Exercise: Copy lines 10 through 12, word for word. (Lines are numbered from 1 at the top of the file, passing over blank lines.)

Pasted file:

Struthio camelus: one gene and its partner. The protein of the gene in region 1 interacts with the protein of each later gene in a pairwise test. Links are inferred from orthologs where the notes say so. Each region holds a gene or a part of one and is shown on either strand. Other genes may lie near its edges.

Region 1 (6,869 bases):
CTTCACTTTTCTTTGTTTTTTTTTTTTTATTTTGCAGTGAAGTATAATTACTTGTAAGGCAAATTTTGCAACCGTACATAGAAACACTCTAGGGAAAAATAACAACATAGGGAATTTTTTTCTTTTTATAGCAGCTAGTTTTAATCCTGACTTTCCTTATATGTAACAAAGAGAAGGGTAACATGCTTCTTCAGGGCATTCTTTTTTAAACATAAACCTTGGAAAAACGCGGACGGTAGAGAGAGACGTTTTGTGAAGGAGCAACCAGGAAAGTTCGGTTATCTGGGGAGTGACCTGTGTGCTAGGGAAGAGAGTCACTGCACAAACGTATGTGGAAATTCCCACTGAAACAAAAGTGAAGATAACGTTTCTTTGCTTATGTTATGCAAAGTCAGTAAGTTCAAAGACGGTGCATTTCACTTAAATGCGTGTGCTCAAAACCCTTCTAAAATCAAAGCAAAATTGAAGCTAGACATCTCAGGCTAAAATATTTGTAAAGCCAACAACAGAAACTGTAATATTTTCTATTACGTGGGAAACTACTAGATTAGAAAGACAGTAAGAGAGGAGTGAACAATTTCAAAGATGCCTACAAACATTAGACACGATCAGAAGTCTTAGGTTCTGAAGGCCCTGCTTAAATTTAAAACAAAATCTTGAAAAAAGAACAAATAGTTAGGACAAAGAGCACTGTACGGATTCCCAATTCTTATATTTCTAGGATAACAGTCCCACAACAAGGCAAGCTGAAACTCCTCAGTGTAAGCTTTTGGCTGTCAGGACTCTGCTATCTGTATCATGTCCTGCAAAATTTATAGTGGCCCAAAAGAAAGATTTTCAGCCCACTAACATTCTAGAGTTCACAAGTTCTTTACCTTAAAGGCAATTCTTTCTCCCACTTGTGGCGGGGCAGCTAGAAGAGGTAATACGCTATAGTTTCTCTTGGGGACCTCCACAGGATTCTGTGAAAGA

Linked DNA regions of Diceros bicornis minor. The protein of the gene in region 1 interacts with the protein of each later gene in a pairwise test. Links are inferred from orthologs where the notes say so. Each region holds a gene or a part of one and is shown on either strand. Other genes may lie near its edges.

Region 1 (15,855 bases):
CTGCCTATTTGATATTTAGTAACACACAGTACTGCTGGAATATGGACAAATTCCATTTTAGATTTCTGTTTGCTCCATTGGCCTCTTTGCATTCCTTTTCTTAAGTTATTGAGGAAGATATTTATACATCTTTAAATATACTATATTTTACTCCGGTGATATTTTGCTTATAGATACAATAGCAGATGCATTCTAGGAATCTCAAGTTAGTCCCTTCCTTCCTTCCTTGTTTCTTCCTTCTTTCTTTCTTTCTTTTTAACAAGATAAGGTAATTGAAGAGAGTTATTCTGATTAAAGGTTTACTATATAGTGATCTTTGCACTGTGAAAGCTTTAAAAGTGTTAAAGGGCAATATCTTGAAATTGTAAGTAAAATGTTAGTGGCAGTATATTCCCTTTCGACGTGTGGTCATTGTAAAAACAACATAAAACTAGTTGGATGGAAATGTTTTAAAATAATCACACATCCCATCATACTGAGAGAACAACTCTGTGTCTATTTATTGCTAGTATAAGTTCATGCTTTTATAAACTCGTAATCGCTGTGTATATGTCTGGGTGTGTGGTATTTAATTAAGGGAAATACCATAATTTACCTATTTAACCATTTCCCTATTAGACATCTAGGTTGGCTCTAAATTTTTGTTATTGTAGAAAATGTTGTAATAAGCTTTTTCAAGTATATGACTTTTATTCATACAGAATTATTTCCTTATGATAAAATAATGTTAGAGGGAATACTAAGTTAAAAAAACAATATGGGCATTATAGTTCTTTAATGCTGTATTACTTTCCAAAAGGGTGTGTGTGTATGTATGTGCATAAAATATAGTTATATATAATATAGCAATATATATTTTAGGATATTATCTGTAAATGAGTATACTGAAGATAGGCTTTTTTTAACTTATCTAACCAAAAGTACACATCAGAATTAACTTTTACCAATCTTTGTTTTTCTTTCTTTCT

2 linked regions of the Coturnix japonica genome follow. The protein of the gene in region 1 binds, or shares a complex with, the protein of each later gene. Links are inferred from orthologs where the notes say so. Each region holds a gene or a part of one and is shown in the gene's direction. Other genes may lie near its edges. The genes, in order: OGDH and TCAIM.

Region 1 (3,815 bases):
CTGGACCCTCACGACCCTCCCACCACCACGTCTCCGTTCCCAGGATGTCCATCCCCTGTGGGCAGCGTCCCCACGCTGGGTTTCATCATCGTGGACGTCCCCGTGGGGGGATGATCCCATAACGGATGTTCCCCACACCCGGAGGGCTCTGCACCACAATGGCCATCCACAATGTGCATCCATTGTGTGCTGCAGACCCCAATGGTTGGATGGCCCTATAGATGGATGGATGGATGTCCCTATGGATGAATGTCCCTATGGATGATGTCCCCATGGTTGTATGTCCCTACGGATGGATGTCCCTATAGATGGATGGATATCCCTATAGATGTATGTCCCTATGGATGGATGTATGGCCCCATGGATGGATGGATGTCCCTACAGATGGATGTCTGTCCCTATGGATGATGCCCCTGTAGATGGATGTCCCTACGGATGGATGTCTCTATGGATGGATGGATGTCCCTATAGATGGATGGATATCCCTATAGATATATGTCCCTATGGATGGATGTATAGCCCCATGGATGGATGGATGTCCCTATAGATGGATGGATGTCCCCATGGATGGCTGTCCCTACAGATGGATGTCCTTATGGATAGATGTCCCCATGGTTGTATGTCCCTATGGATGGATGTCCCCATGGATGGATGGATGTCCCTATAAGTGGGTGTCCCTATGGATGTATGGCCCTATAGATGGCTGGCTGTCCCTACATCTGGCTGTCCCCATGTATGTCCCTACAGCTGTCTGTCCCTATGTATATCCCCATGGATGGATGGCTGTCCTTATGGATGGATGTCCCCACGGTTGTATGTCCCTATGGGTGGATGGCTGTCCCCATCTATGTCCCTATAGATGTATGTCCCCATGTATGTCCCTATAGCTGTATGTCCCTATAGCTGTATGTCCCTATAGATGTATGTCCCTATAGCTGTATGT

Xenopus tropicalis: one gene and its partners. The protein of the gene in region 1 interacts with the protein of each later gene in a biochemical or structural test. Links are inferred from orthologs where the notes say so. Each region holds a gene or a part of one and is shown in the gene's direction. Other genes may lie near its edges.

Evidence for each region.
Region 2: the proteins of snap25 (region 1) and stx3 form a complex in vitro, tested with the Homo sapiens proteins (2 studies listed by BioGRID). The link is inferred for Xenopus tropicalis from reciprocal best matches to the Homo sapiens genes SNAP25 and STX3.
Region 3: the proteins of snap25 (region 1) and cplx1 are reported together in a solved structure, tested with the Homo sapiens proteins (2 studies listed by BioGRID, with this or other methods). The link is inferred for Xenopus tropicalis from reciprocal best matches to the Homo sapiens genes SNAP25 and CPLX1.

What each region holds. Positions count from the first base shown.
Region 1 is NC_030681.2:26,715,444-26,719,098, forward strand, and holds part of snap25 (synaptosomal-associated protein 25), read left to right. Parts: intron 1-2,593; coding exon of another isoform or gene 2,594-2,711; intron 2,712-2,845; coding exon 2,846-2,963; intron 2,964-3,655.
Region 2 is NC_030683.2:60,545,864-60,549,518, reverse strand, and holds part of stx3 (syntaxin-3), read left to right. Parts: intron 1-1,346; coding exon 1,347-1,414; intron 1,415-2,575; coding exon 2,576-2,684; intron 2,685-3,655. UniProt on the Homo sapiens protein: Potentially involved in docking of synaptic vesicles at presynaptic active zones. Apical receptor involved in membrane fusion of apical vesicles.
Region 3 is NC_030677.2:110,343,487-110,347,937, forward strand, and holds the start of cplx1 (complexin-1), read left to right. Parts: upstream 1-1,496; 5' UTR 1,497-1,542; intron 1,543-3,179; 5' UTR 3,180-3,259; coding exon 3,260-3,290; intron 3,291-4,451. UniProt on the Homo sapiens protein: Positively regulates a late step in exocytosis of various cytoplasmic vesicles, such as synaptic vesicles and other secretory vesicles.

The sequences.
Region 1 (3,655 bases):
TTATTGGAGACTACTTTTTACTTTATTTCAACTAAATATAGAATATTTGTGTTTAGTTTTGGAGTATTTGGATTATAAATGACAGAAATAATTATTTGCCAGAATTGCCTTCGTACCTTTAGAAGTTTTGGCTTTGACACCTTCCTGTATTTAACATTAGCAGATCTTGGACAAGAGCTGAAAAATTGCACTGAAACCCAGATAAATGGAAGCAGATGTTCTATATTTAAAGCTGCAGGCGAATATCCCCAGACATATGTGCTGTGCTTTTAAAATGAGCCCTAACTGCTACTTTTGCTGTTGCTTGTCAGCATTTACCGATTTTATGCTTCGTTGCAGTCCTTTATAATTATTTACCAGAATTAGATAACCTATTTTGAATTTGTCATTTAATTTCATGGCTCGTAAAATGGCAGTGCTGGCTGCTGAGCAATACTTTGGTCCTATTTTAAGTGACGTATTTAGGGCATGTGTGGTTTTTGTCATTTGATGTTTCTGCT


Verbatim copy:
Xenopus tropicalis: one gene and its partners. The protein of the gene in region 1 interacts with the protein of each later gene in a biochemical or structural test. Links are inferred from orthologs where the notes say so. Each region holds a gene or a part of one and is shown in the gene's direction. Other genes may lie near its edges.

Evidence for each region.
Region 2: the proteins of snap25 (region 1) and stx3 form a complex in vitro, tested with the Homo sapiens proteins (2 studies listed by BioGRID). The link is inferred for Xenopus tropicalis from reciprocal best matches to the Homo sapiens genes SNAP25 and STX3.